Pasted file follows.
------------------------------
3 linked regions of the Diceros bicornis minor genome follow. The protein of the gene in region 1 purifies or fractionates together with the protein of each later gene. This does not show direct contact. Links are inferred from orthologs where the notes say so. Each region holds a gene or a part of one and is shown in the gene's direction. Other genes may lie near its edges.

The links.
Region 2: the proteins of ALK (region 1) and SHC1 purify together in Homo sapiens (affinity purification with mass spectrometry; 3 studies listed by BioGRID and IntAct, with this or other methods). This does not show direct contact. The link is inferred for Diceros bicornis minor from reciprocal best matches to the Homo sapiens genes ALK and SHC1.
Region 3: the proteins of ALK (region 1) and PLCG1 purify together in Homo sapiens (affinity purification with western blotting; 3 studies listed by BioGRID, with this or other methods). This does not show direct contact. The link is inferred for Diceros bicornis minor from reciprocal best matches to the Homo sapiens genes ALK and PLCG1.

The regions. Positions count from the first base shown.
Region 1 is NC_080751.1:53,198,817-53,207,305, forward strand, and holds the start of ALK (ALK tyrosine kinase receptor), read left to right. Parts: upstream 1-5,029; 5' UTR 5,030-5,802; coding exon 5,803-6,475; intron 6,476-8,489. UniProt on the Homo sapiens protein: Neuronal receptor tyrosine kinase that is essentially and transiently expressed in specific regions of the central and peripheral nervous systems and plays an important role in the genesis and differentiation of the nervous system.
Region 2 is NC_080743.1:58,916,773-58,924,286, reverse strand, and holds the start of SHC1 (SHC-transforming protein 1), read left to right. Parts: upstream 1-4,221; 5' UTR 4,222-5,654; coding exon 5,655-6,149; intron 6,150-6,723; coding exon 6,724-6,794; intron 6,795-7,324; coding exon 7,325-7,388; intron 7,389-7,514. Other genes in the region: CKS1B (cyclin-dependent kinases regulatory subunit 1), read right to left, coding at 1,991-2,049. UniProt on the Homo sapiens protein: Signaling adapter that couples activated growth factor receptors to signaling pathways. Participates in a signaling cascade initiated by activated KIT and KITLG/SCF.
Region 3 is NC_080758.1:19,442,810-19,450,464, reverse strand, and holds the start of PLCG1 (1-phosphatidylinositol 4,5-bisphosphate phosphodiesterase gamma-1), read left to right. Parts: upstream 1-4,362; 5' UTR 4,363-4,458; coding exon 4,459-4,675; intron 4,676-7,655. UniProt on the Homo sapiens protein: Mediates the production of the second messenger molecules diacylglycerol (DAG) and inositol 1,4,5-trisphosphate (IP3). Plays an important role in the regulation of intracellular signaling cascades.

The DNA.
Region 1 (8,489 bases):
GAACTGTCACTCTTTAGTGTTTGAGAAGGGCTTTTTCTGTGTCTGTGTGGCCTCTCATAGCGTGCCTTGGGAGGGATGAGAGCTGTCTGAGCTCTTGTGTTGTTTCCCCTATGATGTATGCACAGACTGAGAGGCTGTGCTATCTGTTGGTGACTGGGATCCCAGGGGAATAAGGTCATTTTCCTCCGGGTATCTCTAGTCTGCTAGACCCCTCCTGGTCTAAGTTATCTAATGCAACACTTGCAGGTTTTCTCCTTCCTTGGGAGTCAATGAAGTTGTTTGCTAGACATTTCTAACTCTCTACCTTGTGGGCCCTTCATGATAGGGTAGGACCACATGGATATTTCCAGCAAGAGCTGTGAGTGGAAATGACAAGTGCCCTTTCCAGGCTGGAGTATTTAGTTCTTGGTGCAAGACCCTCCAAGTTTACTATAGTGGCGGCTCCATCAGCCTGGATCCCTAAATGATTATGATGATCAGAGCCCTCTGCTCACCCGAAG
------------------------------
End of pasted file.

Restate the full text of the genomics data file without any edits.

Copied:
3 linked regions of the Diceros bicornis minor genome follow. The protein of the gene in region 1 purifies or fractionates together with the protein of each later gene. This does not show direct contact. Links are inferred from orthologs where the notes say so. Each region holds a gene or a part of one and is shown in the gene's direction. Other genes may lie near its edges.

The links.
Region 2: the proteins of ALK (region 1) and SHC1 purify together in Homo sapiens (affinity purification with mass spectrometry; 3 studies listed by BioGRID and IntAct, with this or other methods). This does not show direct contact. The link is inferred for Diceros bicornis minor from reciprocal best matches to the Homo sapiens genes ALK and SHC1.
Region 3: the proteins of ALK (region 1) and PLCG1 purify together in Homo sapiens (affinity purification with western blotting; 3 studies listed by BioGRID, with this or other methods). This does not show direct contact. The link is inferred for Diceros bicornis minor from reciprocal best matches to the Homo sapiens genes ALK and PLCG1.

The regions. Positions count from the first base shown.
Region 1 is NC_080751.1:53,198,817-53,207,305, forward strand, and holds the start of ALK (ALK tyrosine kinase receptor), read left to right. Parts: upstream 1-5,029; 5' UTR 5,030-5,802; coding exon 5,803-6,475; intron 6,476-8,489. UniProt on the Homo sapiens protein: Neuronal receptor tyrosine kinase that is essentially and transiently expressed in specific regions of the central and peripheral nervous systems and plays an important role in the genesis and differentiation of the nervous system.
Region 2 is NC_080743.1:58,916,773-58,924,286, reverse strand, and holds the start of SHC1 (SHC-transforming protein 1), read left to right. Parts: upstream 1-4,221; 5' UTR 4,222-5,654; coding exon 5,655-6,149; intron 6,150-6,723; coding exon 6,724-6,794; intron 6,795-7,324; coding exon 7,325-7,388; intron 7,389-7,514. Other genes in the region: CKS1B (cyclin-dependent kinases regulatory subunit 1), read right to left, coding at 1,991-2,049. UniProt on the Homo sapiens protein: Signaling adapter that couples activated growth factor receptors to signaling pathways. Participates in a signaling cascade initiated by activated KIT and KITLG/SCF.
Region 3 is NC_080758.1:19,442,810-19,450,464, reverse strand, and holds the start of PLCG1 (1-phosphatidylinositol 4,5-bisphosphate phosphodiesterase gamma-1), read left to right. Parts: upstream 1-4,362; 5' UTR 4,363-4,458; coding exon 4,459-4,675; intron 4,676-7,655. UniProt on the Homo sapiens protein: Mediates the production of the second messenger molecules diacylglycerol (DAG) and inositol 1,4,5-trisphosphate (IP3). Plays an important role in the regulation of intracellular signaling cascades.

The DNA.
Region 1 (8,489 bases):
GAACTGTCACTCTTTAGTGTTTGAGAAGGGCTTTTTCTGTGTCTGTGTGGCCTCTCATAGCGTGCCTTGGGAGGGATGAGAGCTGTCTGAGCTCTTGTGTTGTTTCCCCTATGATGTATGCACAGACTGAGAGGCTGTGCTATCTGTTGGTGACTGGGATCCCAGGGGAATAAGGTCATTTTCCTCCGGGTATCTCTAGTCTGCTAGACCCCTCCTGGTCTAAGTTATCTAATGCAACACTTGCAGGTTTTCTCCTTCCTTGGGAGTCAATGAAGTTGTTTGCTAGACATTTCTAACTCTCTACCTTGTGGGCCCTTCATGATAGGGTAGGACCACATGGATATTTCCAGCAAGAGCTGTGAGTGGAAATGACAAGTGCCCTTTCCAGGCTGGAGTATTTAGTTCTTGGTGCAAGACCCTCCAAGTTTACTATAGTGGCGGCTCCATCAGCCTGGATCCCTAAATGATTATGATGATCAGAGCCCTCTGCTCACCCGAAG